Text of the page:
Last updated at: (Beijing Time) Wednesday, February 19, 2003
US Has no Reason to Launch Imminent War on Iraq
The US has no reasons to imminently launch a military attack on Iraq and there should be no war at least "within weeks" as a result of the anti-war efforts by the world community and the latest reports by the UN inspectors, a leading Chinese newspaper said on Monday.
The United States has no reasons to imminently launch a military attack on Iraq and there should be no war at least "within weeks" as a result of the anti-war efforts by the world community and the latest reports by the United Nations inspectors, a leading Chinese newspaper said on Monday.
Arms inspectors' reports submitted to the United Nations Security Council last Friday may have embarrassed the United States, because they resulted in an agreement to continue the inspections in Iraq, instead of disarming the Arab country with a US-led military action, said an article by Zhu Feng published on the China Youth Daily.
The reports submitted by Hans Blix, executive chairman of the UN Monitoring, Verification and Inspection Commission (UNMOVIC), and Mohamed ElBaradei, head of the International Atomic Energy Agency (IAEA), also refuted US Secretary of State Colin Powell's allegation that Iraq is cheating the United Nations, Zhu said.
However, Zhu believed that the updated reports have provided excuses for the pro-war US and its allies to seek tougher policy while these excuses are also reasons for the inspectors to push for Iraq's "complete cooperation."
The reports by the inspectors presented a mixed picture. There were improvements in Iraq's cooperation with UN inspectors, although still not enough. UNMOVIC and IAEA had not found any weapons of mass destruction or a nuclear program in Iraq, except for a small number of chemical munitions that should have been declared and destroyed.
But the reports said that serious problems still remain. Iraq had still not accounted for many banned arms, and had not provided new evidence regarding anthrax and growth material, the nerve agent VX and missile production.
Zhu, a professor in Peking University, indicated that a military pressure is indispensable to the success of arms inspection in Iraq. "But military pressure cannot replace the work of inspection," he stressed.
Under the US military pressure and the threat of suffering "serious consequences" if it did not disarm as required by the Security Council last November, Baghdad has become more and more cooperative with UN inspectors.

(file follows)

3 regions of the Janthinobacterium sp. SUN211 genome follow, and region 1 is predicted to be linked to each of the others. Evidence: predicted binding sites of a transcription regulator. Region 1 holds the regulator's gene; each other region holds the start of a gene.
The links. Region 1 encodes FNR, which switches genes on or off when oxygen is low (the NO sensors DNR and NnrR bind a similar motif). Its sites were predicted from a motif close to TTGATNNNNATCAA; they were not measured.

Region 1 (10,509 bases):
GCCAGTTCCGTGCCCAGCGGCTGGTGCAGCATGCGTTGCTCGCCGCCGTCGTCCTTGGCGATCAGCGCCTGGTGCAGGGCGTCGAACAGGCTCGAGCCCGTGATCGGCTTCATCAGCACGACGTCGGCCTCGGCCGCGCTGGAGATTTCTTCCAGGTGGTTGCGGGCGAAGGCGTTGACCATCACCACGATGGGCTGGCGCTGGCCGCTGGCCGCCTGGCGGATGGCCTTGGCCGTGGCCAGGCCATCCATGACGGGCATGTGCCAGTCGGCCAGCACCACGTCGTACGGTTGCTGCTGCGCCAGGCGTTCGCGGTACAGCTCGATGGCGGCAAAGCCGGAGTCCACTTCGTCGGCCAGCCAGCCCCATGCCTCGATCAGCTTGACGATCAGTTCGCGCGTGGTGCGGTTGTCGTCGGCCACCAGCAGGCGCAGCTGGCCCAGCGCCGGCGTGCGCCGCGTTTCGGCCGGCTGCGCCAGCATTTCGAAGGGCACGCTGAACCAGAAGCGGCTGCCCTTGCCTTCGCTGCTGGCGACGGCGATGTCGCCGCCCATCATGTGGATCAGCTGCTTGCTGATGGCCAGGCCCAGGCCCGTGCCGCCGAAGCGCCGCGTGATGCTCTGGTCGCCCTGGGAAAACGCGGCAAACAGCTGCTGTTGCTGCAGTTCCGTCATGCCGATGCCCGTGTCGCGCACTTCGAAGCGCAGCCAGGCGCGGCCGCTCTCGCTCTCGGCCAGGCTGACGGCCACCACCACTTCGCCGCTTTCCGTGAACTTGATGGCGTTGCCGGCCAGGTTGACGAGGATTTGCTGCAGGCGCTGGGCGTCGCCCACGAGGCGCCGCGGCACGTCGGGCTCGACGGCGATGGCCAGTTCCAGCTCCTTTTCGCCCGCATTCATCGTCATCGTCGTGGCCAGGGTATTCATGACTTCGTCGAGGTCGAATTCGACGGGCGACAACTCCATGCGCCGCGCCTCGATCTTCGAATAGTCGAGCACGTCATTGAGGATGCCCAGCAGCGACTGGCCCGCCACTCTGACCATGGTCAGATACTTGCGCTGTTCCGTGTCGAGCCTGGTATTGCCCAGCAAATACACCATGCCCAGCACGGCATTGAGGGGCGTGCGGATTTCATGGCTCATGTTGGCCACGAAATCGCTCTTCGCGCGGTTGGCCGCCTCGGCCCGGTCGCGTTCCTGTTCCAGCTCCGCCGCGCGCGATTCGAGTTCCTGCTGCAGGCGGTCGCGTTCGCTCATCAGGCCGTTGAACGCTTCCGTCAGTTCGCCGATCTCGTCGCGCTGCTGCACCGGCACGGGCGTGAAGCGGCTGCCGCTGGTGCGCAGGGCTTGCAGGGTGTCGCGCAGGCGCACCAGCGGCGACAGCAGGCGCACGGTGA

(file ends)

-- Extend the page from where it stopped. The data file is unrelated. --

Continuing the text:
Only hours before the Security Council held the session to hear the inspectors' reports on Friday, Iraqi leader Saddam Hussein finally ordered the ban on producing and trading mass-destruction weapons.
So long as there is no "immediate, active, unconditional cooperation" on the side of Iraq, the danger of war will persist since the United States will not give up its preparation for war, the author said.
However, Zhu said that the United States, when deciding on war,should also consider the development of inspection, the work of the inspectors and the stance of the world community.
Zhu argued that the "serious consequences" Iraq will face, as written in the UN Security Council resolution 1441, is after all a means to achieve the aim of disarmament in Iraq.
"If the United States seeks only to find legal excuses to launch a war through inspection, ignoring the real progress in the process, that would be a challenge to the authority of the United Nations and a contempt for the value of peace," he added.
Zhu believed that the goal of removing weapons of mass destruction in Iraq can be reached politically and diplomatically through more inspection with more guide and help from the UN Security Council.
He called on the United States and those arguing for use of force to show more patience and give a chance to the international community for more inspections and seeking a political solution.
The author noticed that US Secretary of State Colin Powell had announced last Friday that the United States would decide in weeks whether to begin military actions against Iraq.
"Under the current situation, the United States has no reason to arbitrarily decide to launch a war," Zhu concluded.